Kathryn Page Camp is a licensed attorney and full-time writer. Writers in Wonderland: Keeping Your Words Legal was a Kirkus’ Indie Books of the Month Selection for April 2014. The second edition of Kathryn’s first book, In God We Trust: How the Supreme Court’s First Amendment Decisions Affect Organized Religion, was released on September 30, 2015. You can learn more about Kathryn at

Wednesday, January 20, 2016

Stream Line Series to Celebrate Indiana's Bicentennial on March 9th

Janine Harrison
How is Indiana developed as a place in writing—physically, socially, politically, and culturally?  What is its regional dialect?  How is Northwest Indiana, in particular, portrayed?  Who are “Region Rats”?  What is its history, and in such changing times, where is the state—the Region—going?  What can be said about its literary community, past, present, and future?  In celebration of Indiana’s 200th anniversary, Stream Line Literary Reading Series will be exploring these questions and more.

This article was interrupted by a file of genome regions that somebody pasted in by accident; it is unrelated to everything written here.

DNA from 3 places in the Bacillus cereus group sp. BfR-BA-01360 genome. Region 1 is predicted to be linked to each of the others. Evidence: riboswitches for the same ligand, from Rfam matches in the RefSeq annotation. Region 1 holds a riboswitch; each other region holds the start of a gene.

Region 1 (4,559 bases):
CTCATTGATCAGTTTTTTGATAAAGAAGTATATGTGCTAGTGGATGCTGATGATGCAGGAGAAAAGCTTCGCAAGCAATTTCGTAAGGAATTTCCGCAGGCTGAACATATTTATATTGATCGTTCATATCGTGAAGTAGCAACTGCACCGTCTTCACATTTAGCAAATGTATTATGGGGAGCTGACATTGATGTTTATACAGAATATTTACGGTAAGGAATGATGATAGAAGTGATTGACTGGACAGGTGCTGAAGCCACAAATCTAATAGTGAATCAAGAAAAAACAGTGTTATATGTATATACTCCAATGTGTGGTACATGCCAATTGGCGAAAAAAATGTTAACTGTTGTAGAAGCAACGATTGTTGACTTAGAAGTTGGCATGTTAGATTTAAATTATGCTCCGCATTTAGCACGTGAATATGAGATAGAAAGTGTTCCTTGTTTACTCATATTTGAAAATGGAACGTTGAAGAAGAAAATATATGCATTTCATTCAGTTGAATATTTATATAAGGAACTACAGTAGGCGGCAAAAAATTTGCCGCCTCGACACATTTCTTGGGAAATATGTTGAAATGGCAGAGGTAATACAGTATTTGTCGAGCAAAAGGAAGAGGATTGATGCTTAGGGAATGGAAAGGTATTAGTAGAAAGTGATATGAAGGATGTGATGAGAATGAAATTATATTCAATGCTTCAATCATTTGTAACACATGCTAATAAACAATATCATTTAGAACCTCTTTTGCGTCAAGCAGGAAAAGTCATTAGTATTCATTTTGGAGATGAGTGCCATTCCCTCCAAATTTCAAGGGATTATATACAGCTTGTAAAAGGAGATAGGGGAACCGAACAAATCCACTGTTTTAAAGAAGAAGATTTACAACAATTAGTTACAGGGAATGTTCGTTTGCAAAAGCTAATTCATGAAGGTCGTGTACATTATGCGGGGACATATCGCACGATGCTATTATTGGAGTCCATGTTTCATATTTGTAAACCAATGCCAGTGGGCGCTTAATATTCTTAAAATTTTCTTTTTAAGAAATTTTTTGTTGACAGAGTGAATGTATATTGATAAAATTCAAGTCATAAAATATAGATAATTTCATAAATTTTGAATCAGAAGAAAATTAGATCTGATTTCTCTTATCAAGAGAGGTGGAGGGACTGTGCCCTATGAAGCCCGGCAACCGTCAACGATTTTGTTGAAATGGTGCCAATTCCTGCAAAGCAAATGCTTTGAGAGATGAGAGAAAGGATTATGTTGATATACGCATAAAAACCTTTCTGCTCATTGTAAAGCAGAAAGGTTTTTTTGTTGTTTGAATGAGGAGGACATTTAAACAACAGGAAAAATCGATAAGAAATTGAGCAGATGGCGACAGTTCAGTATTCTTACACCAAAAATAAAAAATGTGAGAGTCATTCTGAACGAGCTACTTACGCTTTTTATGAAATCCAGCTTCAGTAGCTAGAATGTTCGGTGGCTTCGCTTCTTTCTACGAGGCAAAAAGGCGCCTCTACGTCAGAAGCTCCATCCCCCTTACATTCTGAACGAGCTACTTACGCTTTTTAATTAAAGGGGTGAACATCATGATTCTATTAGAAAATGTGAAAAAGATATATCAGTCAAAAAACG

Please join us for an Indiana-themed poetry and prose open mic and roundtable discussion on Wednesday, March 9th, from 7 to 9 PM, at Paul Henry’s Art Gallery.  During the first part of the evening, interested open mic participants will have an opportunity to read poetry and either short prose or long prose excerpts in which Indiana is featured.  After a potluck intermission, readers and listeners will settle into a roundtable discussion, rooted in the open mic readings, about Indiana, and specifically the complex character that is Northwest Indiana, heroic yet flawed.  The evening will also include Indiana trivia and more.
The eclectic and inspired space, Paul Henry’s Art Gallery, is located at 416 Sibley Street in Hammond, Indiana.  Admission is $5.00 or $3.00 with a potluck contribution at the door.